The People’s Republic of China is emerging as one of the world’s
strongholds for the Linux operating system.
According to a new report from Evans Data, nearly two-thirds of those
Chinese developers that were surveyed (65 percent) expect to write an
application for Linux in the next year. Close to half (44 percent) have
already done so.
The study also revealed the use of Linux as the primary host OS are
expected to jump by 175 percent next year. About one in eight (11 percent)
Chinese developers say their primary OS target will be Linux compared with 4
percent this year.
“Our research suggests that a significant shift in operating systems may
be underway in China, possibly as a response to the urging of the government
to adopt Linux,” said Esther Schindler, an analyst at Evans Data.
“However, while Windows use has declined from the last Chinese survey,
the developers are not automatically switching to Linux — many are adopting
Java virtual machines as a native development environment and as the target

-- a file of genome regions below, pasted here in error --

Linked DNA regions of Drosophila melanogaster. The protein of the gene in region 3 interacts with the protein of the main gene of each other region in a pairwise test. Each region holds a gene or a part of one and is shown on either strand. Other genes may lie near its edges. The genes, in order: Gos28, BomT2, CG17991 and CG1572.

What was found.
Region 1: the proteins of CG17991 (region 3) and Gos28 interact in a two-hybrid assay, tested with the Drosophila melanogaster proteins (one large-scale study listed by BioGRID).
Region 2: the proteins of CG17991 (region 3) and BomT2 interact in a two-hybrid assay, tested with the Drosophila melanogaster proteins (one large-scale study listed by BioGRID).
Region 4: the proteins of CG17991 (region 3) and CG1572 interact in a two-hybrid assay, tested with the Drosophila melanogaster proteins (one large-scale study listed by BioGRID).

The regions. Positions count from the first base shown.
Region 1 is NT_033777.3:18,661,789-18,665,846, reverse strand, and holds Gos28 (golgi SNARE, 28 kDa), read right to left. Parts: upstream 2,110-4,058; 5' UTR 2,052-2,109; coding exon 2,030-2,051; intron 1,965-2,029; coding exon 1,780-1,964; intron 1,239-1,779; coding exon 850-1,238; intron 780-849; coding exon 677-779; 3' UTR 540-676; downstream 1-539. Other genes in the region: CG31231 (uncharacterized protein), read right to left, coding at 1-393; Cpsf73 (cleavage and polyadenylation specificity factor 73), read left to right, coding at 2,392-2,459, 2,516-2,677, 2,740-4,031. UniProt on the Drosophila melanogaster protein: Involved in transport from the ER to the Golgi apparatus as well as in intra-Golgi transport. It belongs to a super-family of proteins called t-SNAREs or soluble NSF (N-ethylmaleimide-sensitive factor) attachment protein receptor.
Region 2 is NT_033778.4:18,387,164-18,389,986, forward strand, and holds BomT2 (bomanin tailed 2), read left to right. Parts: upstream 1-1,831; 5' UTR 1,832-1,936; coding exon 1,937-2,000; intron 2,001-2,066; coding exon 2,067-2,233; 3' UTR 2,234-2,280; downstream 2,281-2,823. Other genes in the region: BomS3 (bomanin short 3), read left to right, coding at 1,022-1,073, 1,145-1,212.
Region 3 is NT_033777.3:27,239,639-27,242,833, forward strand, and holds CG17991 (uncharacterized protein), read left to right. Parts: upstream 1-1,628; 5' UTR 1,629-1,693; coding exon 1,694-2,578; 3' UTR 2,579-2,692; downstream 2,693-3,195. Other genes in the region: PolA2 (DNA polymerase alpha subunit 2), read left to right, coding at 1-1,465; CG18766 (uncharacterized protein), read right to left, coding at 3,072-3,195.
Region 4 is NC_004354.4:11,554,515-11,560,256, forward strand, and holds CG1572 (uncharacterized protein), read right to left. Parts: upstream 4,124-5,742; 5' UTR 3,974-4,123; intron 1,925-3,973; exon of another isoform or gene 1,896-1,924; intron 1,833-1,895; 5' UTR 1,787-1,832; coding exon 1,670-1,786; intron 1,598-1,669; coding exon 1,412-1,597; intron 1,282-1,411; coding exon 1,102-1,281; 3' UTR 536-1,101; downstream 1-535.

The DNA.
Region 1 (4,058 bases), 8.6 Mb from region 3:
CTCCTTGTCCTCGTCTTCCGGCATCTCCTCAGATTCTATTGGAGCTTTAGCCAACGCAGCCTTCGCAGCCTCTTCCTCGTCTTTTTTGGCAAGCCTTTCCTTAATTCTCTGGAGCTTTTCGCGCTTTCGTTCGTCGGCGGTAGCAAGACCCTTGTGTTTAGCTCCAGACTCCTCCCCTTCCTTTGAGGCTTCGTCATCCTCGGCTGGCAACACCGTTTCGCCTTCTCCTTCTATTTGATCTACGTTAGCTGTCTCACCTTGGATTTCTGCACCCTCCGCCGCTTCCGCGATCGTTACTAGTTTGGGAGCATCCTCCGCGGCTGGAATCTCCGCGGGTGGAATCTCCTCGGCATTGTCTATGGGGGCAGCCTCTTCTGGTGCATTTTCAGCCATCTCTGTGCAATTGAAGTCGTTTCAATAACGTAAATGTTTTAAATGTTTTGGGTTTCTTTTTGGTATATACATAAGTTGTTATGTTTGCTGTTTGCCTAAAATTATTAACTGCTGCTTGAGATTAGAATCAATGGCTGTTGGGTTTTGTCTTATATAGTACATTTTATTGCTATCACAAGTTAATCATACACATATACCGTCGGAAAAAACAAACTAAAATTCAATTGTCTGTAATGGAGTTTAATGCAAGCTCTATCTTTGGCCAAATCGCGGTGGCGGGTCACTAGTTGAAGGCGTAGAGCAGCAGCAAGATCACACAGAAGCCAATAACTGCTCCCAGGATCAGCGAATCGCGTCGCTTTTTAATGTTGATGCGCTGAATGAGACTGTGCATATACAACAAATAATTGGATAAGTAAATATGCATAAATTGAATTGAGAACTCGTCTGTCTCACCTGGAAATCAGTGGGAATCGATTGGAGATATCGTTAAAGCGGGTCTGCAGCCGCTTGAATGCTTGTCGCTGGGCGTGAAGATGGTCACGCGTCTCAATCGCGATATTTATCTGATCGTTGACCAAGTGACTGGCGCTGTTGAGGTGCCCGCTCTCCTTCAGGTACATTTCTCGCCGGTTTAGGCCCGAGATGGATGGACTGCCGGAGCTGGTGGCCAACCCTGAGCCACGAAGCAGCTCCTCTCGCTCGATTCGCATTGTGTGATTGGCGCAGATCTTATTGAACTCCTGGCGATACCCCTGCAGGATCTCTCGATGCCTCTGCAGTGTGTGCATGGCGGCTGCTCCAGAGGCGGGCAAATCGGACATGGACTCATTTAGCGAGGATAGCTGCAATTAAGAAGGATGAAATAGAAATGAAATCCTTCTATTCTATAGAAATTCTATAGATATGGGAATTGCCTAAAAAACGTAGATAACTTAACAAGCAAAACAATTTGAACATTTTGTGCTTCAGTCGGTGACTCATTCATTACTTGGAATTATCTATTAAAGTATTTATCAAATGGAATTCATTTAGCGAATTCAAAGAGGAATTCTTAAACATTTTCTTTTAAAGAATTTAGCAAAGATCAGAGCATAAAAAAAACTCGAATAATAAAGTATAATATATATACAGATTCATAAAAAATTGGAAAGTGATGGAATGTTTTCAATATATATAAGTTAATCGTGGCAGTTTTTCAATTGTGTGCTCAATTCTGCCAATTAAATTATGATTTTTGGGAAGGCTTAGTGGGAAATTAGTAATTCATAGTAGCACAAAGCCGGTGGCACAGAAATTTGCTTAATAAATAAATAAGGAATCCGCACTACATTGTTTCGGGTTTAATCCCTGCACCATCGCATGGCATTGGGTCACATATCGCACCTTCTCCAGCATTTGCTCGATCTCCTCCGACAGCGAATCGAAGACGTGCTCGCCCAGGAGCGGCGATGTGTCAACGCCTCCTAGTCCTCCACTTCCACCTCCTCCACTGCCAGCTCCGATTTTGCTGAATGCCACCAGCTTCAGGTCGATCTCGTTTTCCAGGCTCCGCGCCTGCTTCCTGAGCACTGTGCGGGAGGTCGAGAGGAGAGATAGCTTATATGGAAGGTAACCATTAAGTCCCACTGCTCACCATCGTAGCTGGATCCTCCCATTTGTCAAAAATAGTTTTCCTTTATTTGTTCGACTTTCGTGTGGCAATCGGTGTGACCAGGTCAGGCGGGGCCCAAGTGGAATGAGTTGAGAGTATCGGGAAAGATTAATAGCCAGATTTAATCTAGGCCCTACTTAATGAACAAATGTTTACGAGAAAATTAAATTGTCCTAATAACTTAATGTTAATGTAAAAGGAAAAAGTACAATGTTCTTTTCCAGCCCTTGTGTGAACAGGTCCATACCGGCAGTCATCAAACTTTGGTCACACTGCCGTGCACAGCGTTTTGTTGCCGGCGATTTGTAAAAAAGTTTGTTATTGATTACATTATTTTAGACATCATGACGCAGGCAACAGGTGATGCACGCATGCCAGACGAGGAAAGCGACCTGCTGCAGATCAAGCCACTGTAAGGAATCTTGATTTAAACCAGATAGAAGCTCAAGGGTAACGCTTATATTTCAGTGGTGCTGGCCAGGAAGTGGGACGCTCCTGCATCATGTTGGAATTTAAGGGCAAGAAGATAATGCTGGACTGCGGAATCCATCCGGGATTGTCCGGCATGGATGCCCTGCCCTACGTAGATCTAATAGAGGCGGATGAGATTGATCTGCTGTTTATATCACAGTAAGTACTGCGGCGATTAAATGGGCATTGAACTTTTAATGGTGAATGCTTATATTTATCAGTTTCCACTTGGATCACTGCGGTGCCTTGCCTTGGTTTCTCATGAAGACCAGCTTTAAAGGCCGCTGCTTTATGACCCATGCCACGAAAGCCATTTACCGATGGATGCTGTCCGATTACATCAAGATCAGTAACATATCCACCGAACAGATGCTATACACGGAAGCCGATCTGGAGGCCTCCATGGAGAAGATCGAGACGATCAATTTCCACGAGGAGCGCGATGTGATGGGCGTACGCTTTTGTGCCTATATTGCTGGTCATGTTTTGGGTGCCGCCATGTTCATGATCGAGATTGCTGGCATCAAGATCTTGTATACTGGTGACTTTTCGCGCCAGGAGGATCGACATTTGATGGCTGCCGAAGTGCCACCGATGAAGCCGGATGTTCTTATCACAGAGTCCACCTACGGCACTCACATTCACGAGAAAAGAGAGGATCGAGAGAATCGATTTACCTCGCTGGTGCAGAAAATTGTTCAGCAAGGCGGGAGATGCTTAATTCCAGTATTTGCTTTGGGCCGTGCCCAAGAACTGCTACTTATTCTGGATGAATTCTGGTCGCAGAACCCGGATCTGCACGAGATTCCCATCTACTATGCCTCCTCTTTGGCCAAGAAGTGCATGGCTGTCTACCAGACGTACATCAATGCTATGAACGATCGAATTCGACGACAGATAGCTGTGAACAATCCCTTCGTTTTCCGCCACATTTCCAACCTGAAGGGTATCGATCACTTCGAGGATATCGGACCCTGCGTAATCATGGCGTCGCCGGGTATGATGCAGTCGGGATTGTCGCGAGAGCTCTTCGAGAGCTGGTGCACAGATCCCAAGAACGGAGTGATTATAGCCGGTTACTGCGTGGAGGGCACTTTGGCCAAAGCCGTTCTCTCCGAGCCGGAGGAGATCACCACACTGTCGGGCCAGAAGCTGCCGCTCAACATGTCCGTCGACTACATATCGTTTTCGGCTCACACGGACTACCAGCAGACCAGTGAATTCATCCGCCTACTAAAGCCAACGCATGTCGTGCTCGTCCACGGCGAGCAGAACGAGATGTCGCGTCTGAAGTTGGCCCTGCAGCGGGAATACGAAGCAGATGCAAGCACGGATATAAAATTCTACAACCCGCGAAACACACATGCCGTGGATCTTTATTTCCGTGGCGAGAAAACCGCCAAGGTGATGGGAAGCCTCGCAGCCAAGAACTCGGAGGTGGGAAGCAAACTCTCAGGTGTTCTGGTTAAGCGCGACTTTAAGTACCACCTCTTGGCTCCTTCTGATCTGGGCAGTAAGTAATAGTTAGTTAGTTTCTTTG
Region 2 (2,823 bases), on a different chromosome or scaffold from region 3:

OS on which they expect their applications to run. Ten percent of Chinese
developers say their primary host OS will be a JVM next year.”
Among other key survey findings:
- Half of Chinese developers (49 percent) say that their company has
experienced a network or security breach in the last year. The most common
type of breach (33 percent) was a deliberate hack into a company database.
Viruses are close behind, at 30 percent of responses.
- Growth in 64-bit application continues with 13 percent of respondents
currently writing new applications or porting existing applications to
64-but architecture, up from 8 percent six months ago. Nearly half of
Chinese developers (48 percent) expect to begin writing new applications or
porting existing ones to a 64-bit architecture in the next year.
- Chinese developers tend to work in small shops. Only 16 percent are
employed by companies with more than 1,000 employees, compared to a quarter
of North American developers. Among other key differences is the Chinese
developers’ relative lack of experience. Nearly 98 percent of them have less
than ten years of experience programming and the average is under four
The study, the 2002 Chinese Developer Survey, Vol. 2, was completed last
month with the help of more than 1,000 Chinese software developers. The
survey also includes numerous cross tabulations of data across different
questions such as company size and region. Samples of the report can be